News from the Arab Press

Iraq: The Institutionalized Enslavement Of Women

By Asaf Zilberfarb | The Media Line

November 7, 2017


Al-Anba, Kuwait, November 4

The last towns and cities in Iraq have only just been liberated from the Islamic State, but Baghdad is already promoting laws that might force women back to the dark days living under the rule of the terror organization. The Iraqi parliament recently voted on a set of bills to legalize child marriage, applying to girls as young as 9-years-old. Women, who have been the ultimate victims of ISIS—having faced harassment, rape, and slavery—will now potentially be subjected to a new set of regulations that would again deprive them of their basic liberties. The law also outlaws marriage between sects, with the purported goal of eliminating sectarian tensions. Amid backlash, Iraqi legislators have justified this “progressive” bill as a way to enhance the rights of women to inherit the property of their fathers. But it is clear that this new move paves the way for the institutional enslavement of women by defining any girl above the age of 9 as a legally responsible adult. Can we take a moment to ponder the meaning of this? A girl in the fourth grade—still in elementary school—would be considered mature enough to accept a marriage proposal without the consent of a parent or guardian. This law is not only a violation of women’s rights but also of children’s rights. It is a stark and frightening reminder that although the Islamic State is on its way to defeat, its radical ideology still lives on. It does not matter whether such rules are promoted in the name of Islam or, in this case, allegedly for the benefit of women—there should be no room in any political system for such flagrant violation of human rights. Sometimes our biggest enemies are those that walk among us and not the radical organizations we fight with the sword. –Hazem Sagiyah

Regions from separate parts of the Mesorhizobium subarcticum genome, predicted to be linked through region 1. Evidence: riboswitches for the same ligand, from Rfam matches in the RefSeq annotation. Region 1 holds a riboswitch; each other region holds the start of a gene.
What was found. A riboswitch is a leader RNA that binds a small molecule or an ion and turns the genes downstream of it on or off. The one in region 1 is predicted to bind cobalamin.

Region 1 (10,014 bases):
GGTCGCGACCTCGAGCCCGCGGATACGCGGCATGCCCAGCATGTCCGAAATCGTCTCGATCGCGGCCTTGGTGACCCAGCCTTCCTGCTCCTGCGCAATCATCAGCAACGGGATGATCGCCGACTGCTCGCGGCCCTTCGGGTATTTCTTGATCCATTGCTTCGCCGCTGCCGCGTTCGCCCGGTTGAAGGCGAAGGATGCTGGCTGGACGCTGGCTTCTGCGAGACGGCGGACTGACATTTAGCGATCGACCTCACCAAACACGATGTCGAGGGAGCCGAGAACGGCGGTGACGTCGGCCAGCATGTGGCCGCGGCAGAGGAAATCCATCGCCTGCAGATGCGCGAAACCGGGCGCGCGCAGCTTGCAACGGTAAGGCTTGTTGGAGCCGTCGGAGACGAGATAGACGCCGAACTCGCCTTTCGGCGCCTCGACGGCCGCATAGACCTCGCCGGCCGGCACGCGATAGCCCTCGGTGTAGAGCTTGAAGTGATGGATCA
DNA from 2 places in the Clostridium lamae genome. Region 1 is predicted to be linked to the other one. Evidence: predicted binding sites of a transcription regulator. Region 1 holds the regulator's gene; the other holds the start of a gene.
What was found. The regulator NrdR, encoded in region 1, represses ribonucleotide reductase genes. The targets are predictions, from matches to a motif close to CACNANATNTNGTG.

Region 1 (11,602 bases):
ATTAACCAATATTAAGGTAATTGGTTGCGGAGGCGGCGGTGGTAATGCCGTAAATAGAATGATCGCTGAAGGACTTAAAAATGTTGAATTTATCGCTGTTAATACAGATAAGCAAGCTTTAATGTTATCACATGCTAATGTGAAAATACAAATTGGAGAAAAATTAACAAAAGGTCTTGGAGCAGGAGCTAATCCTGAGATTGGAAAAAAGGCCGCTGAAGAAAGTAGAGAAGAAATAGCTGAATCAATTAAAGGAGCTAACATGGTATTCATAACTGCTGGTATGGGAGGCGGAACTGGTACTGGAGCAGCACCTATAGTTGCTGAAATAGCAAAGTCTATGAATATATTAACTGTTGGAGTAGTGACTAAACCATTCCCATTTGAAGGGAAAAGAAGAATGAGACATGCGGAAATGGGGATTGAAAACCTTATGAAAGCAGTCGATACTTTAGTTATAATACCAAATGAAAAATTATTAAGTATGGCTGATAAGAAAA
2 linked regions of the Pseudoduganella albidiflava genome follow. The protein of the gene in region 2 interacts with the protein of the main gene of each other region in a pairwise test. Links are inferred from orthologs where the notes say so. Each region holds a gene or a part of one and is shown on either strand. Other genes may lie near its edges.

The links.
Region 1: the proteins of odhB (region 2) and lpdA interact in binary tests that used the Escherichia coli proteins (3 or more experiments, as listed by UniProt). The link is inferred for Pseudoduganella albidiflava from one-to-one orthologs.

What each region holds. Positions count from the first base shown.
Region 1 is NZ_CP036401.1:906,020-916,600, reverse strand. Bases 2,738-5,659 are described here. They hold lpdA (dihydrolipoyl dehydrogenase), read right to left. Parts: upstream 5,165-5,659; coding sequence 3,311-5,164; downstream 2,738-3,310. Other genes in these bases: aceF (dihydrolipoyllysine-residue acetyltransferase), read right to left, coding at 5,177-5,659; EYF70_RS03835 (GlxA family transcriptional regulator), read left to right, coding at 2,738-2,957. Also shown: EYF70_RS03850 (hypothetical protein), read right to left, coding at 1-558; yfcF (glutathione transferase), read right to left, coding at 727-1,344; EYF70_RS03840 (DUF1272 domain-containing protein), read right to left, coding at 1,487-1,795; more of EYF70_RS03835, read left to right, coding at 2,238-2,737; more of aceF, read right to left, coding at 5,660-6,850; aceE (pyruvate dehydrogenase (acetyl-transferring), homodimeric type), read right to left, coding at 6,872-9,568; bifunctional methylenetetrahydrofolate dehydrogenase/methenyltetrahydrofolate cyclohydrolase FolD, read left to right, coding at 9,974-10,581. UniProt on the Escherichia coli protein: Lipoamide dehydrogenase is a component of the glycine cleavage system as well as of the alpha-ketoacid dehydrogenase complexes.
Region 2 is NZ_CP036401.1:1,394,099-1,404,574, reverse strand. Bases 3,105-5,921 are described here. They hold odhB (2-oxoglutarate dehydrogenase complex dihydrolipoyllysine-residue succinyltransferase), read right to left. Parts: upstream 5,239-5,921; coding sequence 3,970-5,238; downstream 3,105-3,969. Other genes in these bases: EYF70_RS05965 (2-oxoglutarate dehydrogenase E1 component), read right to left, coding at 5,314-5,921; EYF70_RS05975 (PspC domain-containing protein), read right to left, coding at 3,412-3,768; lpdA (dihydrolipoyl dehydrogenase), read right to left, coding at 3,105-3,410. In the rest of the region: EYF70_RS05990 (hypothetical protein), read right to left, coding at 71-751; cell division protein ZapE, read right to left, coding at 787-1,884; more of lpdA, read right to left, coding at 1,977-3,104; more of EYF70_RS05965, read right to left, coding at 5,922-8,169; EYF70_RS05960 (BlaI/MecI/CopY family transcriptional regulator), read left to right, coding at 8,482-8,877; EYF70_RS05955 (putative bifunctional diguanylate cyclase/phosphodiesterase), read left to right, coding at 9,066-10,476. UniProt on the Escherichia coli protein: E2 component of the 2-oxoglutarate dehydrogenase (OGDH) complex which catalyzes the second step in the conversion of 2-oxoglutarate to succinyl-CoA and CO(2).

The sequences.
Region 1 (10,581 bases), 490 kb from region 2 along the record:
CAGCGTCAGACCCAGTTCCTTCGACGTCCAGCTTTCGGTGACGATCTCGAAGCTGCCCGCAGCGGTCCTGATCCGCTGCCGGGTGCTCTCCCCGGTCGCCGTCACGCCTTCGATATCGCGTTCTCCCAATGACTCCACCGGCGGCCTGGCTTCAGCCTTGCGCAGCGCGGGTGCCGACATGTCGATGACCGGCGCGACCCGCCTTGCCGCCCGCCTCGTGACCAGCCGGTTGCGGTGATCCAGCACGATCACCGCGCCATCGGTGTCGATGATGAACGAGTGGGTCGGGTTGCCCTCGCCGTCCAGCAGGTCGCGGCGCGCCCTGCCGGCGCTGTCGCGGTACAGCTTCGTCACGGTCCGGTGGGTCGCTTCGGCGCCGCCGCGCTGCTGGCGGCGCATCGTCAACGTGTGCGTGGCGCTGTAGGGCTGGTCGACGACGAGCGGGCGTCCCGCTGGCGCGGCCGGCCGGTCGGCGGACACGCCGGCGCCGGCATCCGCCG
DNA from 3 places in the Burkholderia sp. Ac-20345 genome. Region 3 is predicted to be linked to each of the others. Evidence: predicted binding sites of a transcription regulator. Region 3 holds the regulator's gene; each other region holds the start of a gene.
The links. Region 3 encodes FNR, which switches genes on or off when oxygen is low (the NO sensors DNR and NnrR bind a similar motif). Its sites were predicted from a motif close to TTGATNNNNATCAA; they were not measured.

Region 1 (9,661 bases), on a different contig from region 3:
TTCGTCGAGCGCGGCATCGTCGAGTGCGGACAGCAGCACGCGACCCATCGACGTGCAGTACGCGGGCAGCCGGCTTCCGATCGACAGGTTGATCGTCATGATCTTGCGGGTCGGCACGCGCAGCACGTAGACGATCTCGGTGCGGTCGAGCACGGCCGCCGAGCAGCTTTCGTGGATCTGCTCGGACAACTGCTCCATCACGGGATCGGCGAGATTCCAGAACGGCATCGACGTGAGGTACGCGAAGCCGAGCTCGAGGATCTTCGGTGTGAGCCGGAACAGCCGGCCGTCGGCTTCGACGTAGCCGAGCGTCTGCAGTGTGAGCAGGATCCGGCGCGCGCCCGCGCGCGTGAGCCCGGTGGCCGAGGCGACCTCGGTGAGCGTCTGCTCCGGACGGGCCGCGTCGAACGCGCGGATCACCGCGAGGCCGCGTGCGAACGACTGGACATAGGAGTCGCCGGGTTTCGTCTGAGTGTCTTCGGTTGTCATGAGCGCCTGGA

Print Friendly, PDF & Email